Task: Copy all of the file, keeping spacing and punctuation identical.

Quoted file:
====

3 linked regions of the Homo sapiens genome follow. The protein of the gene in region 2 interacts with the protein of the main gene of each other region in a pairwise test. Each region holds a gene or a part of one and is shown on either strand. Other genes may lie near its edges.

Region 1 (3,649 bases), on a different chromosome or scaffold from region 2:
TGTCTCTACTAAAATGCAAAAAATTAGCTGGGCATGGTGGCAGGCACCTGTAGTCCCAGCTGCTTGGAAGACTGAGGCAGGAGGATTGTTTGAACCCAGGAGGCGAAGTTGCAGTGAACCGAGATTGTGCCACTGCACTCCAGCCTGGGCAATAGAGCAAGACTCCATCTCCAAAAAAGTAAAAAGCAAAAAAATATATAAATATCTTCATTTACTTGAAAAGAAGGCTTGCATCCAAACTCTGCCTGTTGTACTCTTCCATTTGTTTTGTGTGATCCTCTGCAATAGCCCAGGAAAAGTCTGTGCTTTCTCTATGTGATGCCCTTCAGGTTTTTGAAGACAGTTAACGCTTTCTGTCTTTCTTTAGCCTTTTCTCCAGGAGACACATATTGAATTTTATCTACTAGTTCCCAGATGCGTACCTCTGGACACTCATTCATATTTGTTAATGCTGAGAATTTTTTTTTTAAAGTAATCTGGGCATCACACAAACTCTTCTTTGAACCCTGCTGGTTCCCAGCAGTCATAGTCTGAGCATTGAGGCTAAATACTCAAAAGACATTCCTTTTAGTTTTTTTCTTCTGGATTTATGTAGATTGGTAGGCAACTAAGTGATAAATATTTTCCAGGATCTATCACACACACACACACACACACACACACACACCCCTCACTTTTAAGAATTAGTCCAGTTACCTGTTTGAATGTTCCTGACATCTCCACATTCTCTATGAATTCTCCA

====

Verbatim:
3 linked regions of the Homo sapiens genome follow. The protein of the gene in region 2 interacts with the protein of the main gene of each other region in a pairwise test. Each region holds a gene or a part of one and is shown on either strand. Other genes may lie near its edges.

Region 1 (3,649 bases), on a different chromosome or scaffold from region 2:
TGTCTCTACTAAAATGCAAAAAATTAGCTGGGCATGGTGGCAGGCACCTGTAGTCCCAGCTGCTTGGAAGACTGAGGCAGGAGGATTGTTTGAACCCAGGAGGCGAAGTTGCAGTGAACCGAGATTGTGCCACTGCACTCCAGCCTGGGCAATAGAGCAAGACTCCATCTCCAAAAAAGTAAAAAGCAAAAAAATATATAAATATCTTCATTTACTTGAAAAGAAGGCTTGCATCCAAACTCTGCCTGTTGTACTCTTCCATTTGTTTTGTGTGATCCTCTGCAATAGCCCAGGAAAAGTCTGTGCTTTCTCTATGTGATGCCCTTCAGGTTTTTGAAGACAGTTAACGCTTTCTGTCTTTCTTTAGCCTTTTCTCCAGGAGACACATATTGAATTTTATCTACTAGTTCCCAGATGCGTACCTCTGGACACTCATTCATATTTGTTAATGCTGAGAATTTTTTTTTTAAAGTAATCTGGGCATCACACAAACTCTTCTTTGAACCCTGCTGGTTCCCAGCAGTCATAGTCTGAGCATTGAGGCTAAATACTCAAAAGACATTCCTTTTAGTTTTTTTCTTCTGGATTTATGTAGATTGGTAGGCAACTAAGTGATAAATATTTTCCAGGATCTATCACACACACACACACACACACACACACACACCCCTCACTTTTAAGAATTAGTCCAGTTACCTGTTTGAATGTTCCTGACATCTCCACATTCTCTATGAATTCTCCA